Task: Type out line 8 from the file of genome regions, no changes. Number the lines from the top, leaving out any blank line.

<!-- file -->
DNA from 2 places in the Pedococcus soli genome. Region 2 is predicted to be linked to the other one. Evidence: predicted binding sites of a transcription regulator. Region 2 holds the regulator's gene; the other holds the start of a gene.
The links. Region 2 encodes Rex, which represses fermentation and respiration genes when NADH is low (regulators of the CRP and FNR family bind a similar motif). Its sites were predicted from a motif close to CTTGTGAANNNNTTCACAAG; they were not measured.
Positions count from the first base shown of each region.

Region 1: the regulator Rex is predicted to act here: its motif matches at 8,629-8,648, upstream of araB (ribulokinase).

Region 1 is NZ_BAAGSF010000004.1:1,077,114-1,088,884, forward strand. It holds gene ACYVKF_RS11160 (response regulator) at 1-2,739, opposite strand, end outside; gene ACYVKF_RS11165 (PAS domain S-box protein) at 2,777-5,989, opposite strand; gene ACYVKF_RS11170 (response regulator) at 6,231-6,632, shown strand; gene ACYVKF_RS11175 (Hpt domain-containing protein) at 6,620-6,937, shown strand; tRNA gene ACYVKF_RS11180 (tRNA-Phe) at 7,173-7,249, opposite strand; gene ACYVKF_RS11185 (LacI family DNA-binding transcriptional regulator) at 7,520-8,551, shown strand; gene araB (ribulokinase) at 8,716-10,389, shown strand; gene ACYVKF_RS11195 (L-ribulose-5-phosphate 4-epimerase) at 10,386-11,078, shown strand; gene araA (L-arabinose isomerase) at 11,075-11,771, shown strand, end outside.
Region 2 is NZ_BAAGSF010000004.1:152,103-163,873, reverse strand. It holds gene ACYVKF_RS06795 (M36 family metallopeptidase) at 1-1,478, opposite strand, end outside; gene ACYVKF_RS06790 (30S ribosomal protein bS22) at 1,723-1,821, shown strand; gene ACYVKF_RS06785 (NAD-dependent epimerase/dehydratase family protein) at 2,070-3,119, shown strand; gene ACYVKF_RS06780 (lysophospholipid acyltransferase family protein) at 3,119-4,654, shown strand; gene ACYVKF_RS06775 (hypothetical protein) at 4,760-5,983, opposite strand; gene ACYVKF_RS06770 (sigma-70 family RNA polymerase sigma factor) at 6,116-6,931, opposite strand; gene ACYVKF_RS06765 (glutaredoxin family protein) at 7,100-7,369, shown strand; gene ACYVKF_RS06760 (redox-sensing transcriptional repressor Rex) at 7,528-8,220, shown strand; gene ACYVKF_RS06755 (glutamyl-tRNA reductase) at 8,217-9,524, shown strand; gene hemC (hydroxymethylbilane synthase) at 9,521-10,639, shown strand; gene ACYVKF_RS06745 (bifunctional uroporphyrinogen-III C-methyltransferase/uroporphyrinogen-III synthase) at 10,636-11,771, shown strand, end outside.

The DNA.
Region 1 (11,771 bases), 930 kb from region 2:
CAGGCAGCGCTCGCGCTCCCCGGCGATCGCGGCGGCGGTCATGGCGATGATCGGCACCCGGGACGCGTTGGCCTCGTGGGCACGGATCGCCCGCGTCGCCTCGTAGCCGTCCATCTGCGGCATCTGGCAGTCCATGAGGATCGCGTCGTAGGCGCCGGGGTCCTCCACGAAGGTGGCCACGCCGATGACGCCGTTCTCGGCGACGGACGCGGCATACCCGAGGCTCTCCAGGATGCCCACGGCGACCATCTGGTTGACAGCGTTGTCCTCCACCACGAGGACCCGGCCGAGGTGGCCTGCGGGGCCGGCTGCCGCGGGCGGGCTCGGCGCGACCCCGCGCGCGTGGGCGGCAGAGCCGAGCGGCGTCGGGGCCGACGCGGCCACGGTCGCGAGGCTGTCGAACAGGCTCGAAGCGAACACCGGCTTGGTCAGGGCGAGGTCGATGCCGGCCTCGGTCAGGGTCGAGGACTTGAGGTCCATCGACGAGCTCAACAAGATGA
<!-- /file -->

Region 1 (11,771 bases), 930 kb from region 2: